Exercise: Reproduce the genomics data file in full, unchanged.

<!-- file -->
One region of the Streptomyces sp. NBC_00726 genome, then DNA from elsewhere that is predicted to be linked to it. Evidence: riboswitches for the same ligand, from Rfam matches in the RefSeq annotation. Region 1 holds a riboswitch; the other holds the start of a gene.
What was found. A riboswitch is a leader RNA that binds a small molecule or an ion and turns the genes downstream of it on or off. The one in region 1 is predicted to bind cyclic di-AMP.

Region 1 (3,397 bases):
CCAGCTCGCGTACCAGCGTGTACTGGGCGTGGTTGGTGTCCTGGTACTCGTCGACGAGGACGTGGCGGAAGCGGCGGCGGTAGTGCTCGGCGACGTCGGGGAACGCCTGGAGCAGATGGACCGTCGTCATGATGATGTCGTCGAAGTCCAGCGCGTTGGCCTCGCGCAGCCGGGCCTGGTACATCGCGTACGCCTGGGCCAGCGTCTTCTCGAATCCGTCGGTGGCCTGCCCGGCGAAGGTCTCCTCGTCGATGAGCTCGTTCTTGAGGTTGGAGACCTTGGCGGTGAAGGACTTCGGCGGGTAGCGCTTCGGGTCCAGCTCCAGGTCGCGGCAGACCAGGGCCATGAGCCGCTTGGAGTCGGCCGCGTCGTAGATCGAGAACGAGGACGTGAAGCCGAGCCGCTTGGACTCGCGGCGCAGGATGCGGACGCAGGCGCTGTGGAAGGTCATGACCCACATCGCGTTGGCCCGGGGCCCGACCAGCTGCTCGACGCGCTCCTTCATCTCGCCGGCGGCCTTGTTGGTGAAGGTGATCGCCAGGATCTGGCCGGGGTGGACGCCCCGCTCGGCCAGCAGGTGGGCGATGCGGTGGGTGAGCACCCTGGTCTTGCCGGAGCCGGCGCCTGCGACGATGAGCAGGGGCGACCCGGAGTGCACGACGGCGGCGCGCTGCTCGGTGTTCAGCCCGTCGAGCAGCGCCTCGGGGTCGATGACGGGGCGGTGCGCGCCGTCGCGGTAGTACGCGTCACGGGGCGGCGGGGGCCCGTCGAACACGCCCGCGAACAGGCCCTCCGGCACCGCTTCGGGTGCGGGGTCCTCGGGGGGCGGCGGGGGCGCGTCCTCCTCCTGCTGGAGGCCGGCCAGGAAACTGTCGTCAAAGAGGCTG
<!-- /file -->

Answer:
One region of the Streptomyces sp. NBC_00726 genome, then DNA from elsewhere that is predicted to be linked to it. Evidence: riboswitches for the same ligand, from Rfam matches in the RefSeq annotation. Region 1 holds a riboswitch; the other holds the start of a gene.
What was found. A riboswitch is a leader RNA that binds a small molecule or an ion and turns the genes downstream of it on or off. The one in region 1 is predicted to bind cyclic di-AMP.

Region 1 (3,397 bases):
CCAGCTCGCGTACCAGCGTGTACTGGGCGTGGTTGGTGTCCTGGTACTCGTCGACGAGGACGTGGCGGAAGCGGCGGCGGTAGTGCTCGGCGACGTCGGGGAACGCCTGGAGCAGATGGACCGTCGTCATGATGATGTCGTCGAAGTCCAGCGCGTTGGCCTCGCGCAGCCGGGCCTGGTACATCGCGTACGCCTGGGCCAGCGTCTTCTCGAATCCGTCGGTGGCCTGCCCGGCGAAGGTCTCCTCGTCGATGAGCTCGTTCTTGAGGTTGGAGACCTTGGCGGTGAAGGACTTCGGCGGGTAGCGCTTCGGGTCCAGCTCCAGGTCGCGGCAGACCAGGGCCATGAGCCGCTTGGAGTCGGCCGCGTCGTAGATCGAGAACGAGGACGTGAAGCCGAGCCGCTTGGACTCGCGGCGCAGGATGCGGACGCAGGCGCTGTGGAAGGTCATGACCCACATCGCGTTGGCCCGGGGCCCGACCAGCTGCTCGACGCGCTCCTTCATCTCGCCGGCGGCCTTGTTGGTGAAGGTGATCGCCAGGATCTGGCCGGGGTGGACGCCCCGCTCGGCCAGCAGGTGGGCGATGCGGTGGGTGAGCACCCTGGTCTTGCCGGAGCCGGCGCCTGCGACGATGAGCAGGGGCGACCCGGAGTGCACGACGGCGGCGCGCTGCTCGGTGTTCAGCCCGTCGAGCAGCGCCTCGGGGTCGATGACGGGGCGGTGCGCGCCGTCGCGGTAGTACGCGTCACGGGGCGGCGGGGGCCCGTCGAACACGCCCGCGAACAGGCCCTCCGGCACCGCTTCGGGTGCGGGGTCCTCGGGGGGCGGCGGGGGCGCGTCCTCCTCCTGCTGGAGGCCGGCCAGGAAACTGTCGTCAAAGAGGCTG